Wow I'm surprised by how many think an amateur can repair all that rust. Rust and metal repair is an art.
I beg to differ, there's no "art" in this, it's a skill most people good with their hands can do.
My $0.02: With modern equipment the process of making a single weld spot solid has never been easier. The machine feels the resistance or something and adjust current, and it also sends extra CO2 after button is released to cool down immediately, and other stuff. I don't know all the details, but when I recently replaced my welder, it was a whole new world. The old analogue ESAB had me learn a lot of "moves" to get a weld solid. The new MigaTronic you just enter a setting on material and thickness and it does most for you.
The hard part these days about welding is to me the fabrication of the replacement metal to be welded in. A flat piece is easy, a curved/bent one can take hours to produce. But the good thing is, if you get it wrong, just throw it away and try again, before you weld it in.
Welding requires a lot of patience. It always takes longer than you think. So you can't be in a hurry. But if you have the time, go for it. Also if you source it out, a welder on a fixed charge will not do as good a job as one on hourly pay.
Last, remember what you're welding on. Normally you'd want to do a proper job, obviously, both so rust will never reappear there, also so the needed amount of filler is as little as possible.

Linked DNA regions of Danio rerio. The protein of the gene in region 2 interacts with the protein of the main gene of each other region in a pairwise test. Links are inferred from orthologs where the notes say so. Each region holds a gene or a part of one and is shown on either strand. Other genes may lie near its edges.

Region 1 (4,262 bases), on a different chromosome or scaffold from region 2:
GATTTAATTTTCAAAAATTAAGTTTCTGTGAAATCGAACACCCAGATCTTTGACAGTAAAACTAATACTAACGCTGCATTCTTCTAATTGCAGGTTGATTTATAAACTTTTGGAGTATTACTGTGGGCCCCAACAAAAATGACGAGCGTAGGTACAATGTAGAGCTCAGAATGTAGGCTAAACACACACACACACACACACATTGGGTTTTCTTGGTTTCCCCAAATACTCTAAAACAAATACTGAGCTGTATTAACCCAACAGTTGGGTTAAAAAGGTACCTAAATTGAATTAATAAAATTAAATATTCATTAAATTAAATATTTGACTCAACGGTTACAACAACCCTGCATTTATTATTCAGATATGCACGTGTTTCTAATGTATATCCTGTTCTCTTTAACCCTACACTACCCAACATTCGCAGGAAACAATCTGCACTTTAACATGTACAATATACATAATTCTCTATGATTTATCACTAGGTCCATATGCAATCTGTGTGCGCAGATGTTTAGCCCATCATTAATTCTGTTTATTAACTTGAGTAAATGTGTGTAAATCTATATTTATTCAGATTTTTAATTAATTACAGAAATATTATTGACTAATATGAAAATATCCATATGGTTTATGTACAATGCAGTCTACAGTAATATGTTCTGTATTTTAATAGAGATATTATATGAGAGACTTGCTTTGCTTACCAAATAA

How long does it take to repair a rust hole? Depends. A lot! I've welded for many years. Two extremes. I welded a new front footwell in my orig 68 Camaro. I wanted it invisible, both from above and beneath. It took me 2 days, 1½ of those days was used bending the new metal to have the same profiles as orig. A little crazy perhaps as the carpet made these profiles invisible, and not many people looked at the car from beneath. The other extreme was a rusty Jeep Grand Cherokee I got for no money, just to get it legal I did 22 patches in less than 2 days. Pretty? No. Solid and legal? Yes. I still have that Jeep 5 years later, none of the rust I fixed has come back, but new rust has appeared, it's a constant battle
Of course, for a Pantera, you want the best rust repair you can get.
So, there can be many good reasons to let a pro do the job. Lack of time, and too much money. But don't be fooled by "it's an art", no it's a skill, and a pretty simple one at that (just compare to painting a car, now that's complex IMO). And a skill you never regret taking the time to learn. But it's also messy, dirty, a fire hazard.
All that said, with regards to the Pantera looked at here, if it's possible to go over (under) it with a pointy hammer to find all rust, fine, if seller doesn't allow (which is understandable) I wouldn't buy it. Good luck